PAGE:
Not every place is closed on Christmas Day.

Besides movie theaters, which will premiere “Les Miserables” on Tuesday, Grand Strand residents and vacationers have an assortment of things to do after the presents are opened and people are eager to get out after a family meal – or to take a break from family time.

Before sunrise, both area state parks – Myrtle Beach and Huntington Beach – will open their gates at 6 a.m., just like every other day of the year.

Mike Walker, an interpretive ranger at Huntington Beach State Park, said Christmas Day crowds in the park, on U.S. 17, between Murrells Inlet and Litchfield Beach, are “generally not huge, although the days following it will be quite busy.”

He said that pattern with Christmas week “has really grown over the years,” as many families go camping, with students being out of school and parents taking time off from work.

Two almost daily amenities that will continue on the holiday are the park’s nature center opening from 10 a.m. to 5 p.m. – something new for this Christmas Day, Walker said, and the historic Atalaya home 9 a.m.-5 p.m.

At the nature center, guests can observe the “Feeding Frenzy” program at 11 a.m., when its various animals – such as a stingray, horseshoe crab and turtles – will be fed, and visitors can “learn more about their life histories, and even get to touch a few of them,” Walker said.

At Atalaya, signs throughout the National Historic Landmark explain each room’s original use, Walker said, and an audio tour for $4 gives “a very in-depth tour of the building, along with actual recordings of Anna Huntington sharing her experiences at Atalaya.”

Talking by phone from the nature center this week, Walker thanked a crew of volunteers who help at the park on a holiday, who don’t have family in town or plans for the day.

He reminded everyone about the park providing a great spot in winter to view wildlife, particularly waterfowl “and plenty of wading birds,” and looking for sea shells in the surf.

He joked about how “the bugs are not bad” at this cooler time of season, and that a few folks still manage to brave the ocean temperatures in the 50s for a swim.

“It’s not my idea of ‘That water’s fine,’” Walker said, “but there’s always somebody for whom it’s just right.”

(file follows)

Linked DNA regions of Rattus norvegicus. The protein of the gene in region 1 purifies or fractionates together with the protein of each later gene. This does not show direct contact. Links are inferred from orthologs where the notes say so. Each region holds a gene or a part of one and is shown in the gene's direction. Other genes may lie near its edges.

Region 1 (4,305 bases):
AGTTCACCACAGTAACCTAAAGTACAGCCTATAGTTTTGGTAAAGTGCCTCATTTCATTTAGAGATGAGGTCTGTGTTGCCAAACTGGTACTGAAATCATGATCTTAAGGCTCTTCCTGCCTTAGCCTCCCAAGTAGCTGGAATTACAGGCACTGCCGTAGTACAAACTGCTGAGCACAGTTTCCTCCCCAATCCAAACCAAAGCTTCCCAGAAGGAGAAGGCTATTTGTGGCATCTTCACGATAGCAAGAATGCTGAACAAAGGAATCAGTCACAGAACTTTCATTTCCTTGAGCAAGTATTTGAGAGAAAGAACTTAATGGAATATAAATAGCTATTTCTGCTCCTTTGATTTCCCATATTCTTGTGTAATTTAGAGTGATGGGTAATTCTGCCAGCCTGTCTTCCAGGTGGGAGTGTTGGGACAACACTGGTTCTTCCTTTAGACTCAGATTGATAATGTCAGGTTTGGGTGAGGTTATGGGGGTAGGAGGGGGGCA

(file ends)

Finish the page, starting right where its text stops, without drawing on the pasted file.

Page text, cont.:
Cheer in the alleys

A handful of local bowling alleys will be open on the holiday.

Nikki McDaniel, the marketing coordinator at her family-owned Waccamaw Bowling Center, off U.S. 501 just west of Myrtle Beach, said many families turn out every Christmas night, then a younger crowd hits the lanes as the evening progresses.

“Around dinner time,” McDaniel said, “we get families looking for something to do.”

Then, high schoolers and college-age students start showing up later in the night, she said.

Even working on such a day, “We’re super festive,” McDaniel said.

“Everybody’s pretty extra cheery on the holiday,” she said, “even the customers.”

Lights on every night

Shadrack’s “Christmas Wonderland,” celebrating its second Christmas season at the stadium where the Myrtle Beach Pelicans play baseball April through September, doesn’t take a day off for Christmas. The drive-through, all-LED extravaganza and Christmas village will continue to open at 6 p.m. every day through Jan. 6.

Richie King, owner of Shadrack, based in Bristol, Tenn., said the holiday itself remains “one of the best times to see the show and that Dec. 24 and 25 remain “a couple of our busiest days.”

On Christmas, if people have dined and don’t want to sit around, the lights give “something for the family to get out and do together,” King said.

With extra songs for customers to hear on their car radios – nine in all for 35 minutes of music during the drive – a new tunnel of lights – 18 feet tall and 80 feet long – “has been a huge hit” this fall, King said.

Scanning other improved aspects the 2012 production, for which attendance has climbed about 20 percent since 2011, King said the Christmas movies playing on the video scoreboard have entertained guests and that a portion of proceeds again benefits local causes: the American Red Cross, Grand Strand Humane Society and Impact Ministries.

To enjoy the 11/2-mile-long, guided drive through the parking lot of lights, King said generally 30 to 40 minutes has been a popular pace, with lighter crowds on Sundays through Thursdays, vs. Fridays and Saturdays “being packed.”

Some parties in their vehicles bring feasts of doughnuts or pies in “pizza boxes,” King said, to munch on during the leisurely loops through the lot.

About 1 million lights make up the whole display, driven by 117 computers, King said, explaining how crews spend four weeks to set it all up with nine miles of wires, King said, then dissemble it in just a few days.

“It’s one strand of lights at a time going up,” he said, “and several strands at a time going down. ... We peel it like a banana.”

Contact STEVE PALISIN at 444-1764.